Field Report: The Bicycle Thief screening @ The Academy Theater

I was fortunate enough to attend a special screening of The Bicycle Thief at the Academy of Motion Picture and Sciences theater on Monday, May 16th. Martin Scorsese introduced the film, speaking briefly about his personal relationship to it growing up as an Italian American and also about why he believes it figures prominently in the history of cinema. Additionally, he referred to the Italian neo-realism movement as his favorite moment in cinema’s century of existence. “It was a cinema of redemption” he added. Scorsese ended his remarks with a quote from Orson Welles about another film of De Sica’s, Shoeshine. He felt it equally applied to Ladri di biciclette. “It was as if the camera disappeared, the screen disappeared, it was just life.”

Deleuze spoke of neo-realism and European postwar films as the beginnings of modern cinema. In his Cinema volumes, he outlines how the sensory-motor schema of his movement-image, breaks down at this very point. He attributes this breakdown to a reflection of shifting notions of existence in Europe and in this instance, Italy. People were “floating”. There is rampant poverty and a general existential dilemma that could not be wholly solved by religious faith. This is all evident in The Bicycle Thief in the landscape and in the interactions between characters.  Ricci does not have a simple or immediate solution to the problems presented to him and the plot does not continue forward in disregard.  Watching the film again for the first time in eight years, I noticed that it didn’t strike me as the long-winded mid-century European piece that I had been expecting. And it is not to say that I would have disliked it even if it were, but I had prepared myself for it. The surprising thing is that it clocks in at only 93 minutes, there are relatively quick cuts, a scarce amount of long takes and the conventional classic dissolve transitioning between scenes.

The film moves, for the most part, like conventional early Hollywood cinema and the spot on humor of the child’s brilliant performance isn’t much of a departure from it either. But while the film doesn’t have the exemplary long takes and more obvious any-space-whatevers that an Antonioni picture with Monica Vitti or Jack Nicholson roaming around the city or a desert would, it certainly shares a relation to these films. The principle relation, that lends itself to other similarities, is the main character’s disorientation and thus, the stifling of the plot. In short, the plot, at moments, takes a back seat to the emotional space of the characters. This leads to the “tiredness” and “waitings” that Deleuze pinpoints as key to the time-image. Ricci as observer, the action allowed to characters of this cinema. The breakdown in which action no longer subjects time to its will but rather displays time, makes for some occasions in which images, placed against one another, aren’t paired by the necessity of keeping “continuity”. One of these moments is Ricci’s chasing of the old man co-conspirator around a packed Church (and mission). The editing of this sequence doesn’t piece together a smooth linear chase scene, the space or geography of the characters within it is quite unknown to a viewer used to being given simple coordinates of positioning. This scene I speak of is embedded below.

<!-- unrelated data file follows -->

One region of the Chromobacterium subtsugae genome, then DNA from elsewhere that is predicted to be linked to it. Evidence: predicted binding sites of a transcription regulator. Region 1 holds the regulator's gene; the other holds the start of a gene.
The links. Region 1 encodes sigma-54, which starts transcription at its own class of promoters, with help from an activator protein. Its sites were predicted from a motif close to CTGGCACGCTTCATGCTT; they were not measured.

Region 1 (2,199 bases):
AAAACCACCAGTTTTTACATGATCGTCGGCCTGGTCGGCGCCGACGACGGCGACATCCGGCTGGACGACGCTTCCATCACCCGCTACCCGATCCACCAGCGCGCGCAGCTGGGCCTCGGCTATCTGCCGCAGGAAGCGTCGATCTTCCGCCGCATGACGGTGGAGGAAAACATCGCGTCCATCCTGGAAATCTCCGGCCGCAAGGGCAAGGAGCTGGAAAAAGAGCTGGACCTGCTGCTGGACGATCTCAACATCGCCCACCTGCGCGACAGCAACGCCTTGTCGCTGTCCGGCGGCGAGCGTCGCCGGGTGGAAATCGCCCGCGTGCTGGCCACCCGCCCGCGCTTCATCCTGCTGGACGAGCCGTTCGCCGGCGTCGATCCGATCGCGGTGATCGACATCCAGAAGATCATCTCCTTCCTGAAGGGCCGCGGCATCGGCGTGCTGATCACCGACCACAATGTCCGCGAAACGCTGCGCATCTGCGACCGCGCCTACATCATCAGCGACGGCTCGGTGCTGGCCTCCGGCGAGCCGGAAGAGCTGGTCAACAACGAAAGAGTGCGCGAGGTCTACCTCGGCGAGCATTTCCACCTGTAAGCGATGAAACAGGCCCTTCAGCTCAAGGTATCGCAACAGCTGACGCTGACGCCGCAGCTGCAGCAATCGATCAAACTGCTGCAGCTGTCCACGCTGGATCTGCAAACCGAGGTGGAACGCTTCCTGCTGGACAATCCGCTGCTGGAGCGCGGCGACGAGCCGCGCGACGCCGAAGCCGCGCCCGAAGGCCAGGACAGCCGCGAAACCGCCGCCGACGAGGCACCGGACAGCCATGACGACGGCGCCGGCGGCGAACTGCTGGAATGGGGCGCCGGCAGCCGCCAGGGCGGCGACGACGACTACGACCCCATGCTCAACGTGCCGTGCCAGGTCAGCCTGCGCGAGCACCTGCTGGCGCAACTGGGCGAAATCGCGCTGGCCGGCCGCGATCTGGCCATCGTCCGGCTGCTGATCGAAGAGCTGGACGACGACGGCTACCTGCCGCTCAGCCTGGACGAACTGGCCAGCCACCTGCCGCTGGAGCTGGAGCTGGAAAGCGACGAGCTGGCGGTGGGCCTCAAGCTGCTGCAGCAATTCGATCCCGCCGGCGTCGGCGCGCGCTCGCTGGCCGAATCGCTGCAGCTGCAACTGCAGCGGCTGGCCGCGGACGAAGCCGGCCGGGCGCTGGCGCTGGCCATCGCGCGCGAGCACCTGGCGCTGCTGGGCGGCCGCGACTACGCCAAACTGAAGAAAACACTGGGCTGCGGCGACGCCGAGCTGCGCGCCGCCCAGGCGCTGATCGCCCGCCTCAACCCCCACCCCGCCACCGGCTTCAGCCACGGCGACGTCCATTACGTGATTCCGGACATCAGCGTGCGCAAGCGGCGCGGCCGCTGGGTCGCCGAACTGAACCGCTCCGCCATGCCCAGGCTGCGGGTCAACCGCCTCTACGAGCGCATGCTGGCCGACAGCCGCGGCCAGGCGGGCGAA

Finally, the last sequence in the film is both profoundly sad and profoundly human at the same time. As Ricci walks in line with his son, humiliated and still without a means to earn a living, we feel a painful reality that perhaps echoes the feelings of an entire country. Everything about Ricci’s life has become unhinged by the absence of his bike – or in a bigger sense – the spirit of an entire nation has become unhinged. We are able to understand this spirit, from the surroundings and people that populate the these surroundings that are almost all, if not fully, practical locations. This is also an important distinction from Hollywood films of the period.

– J. Cohan

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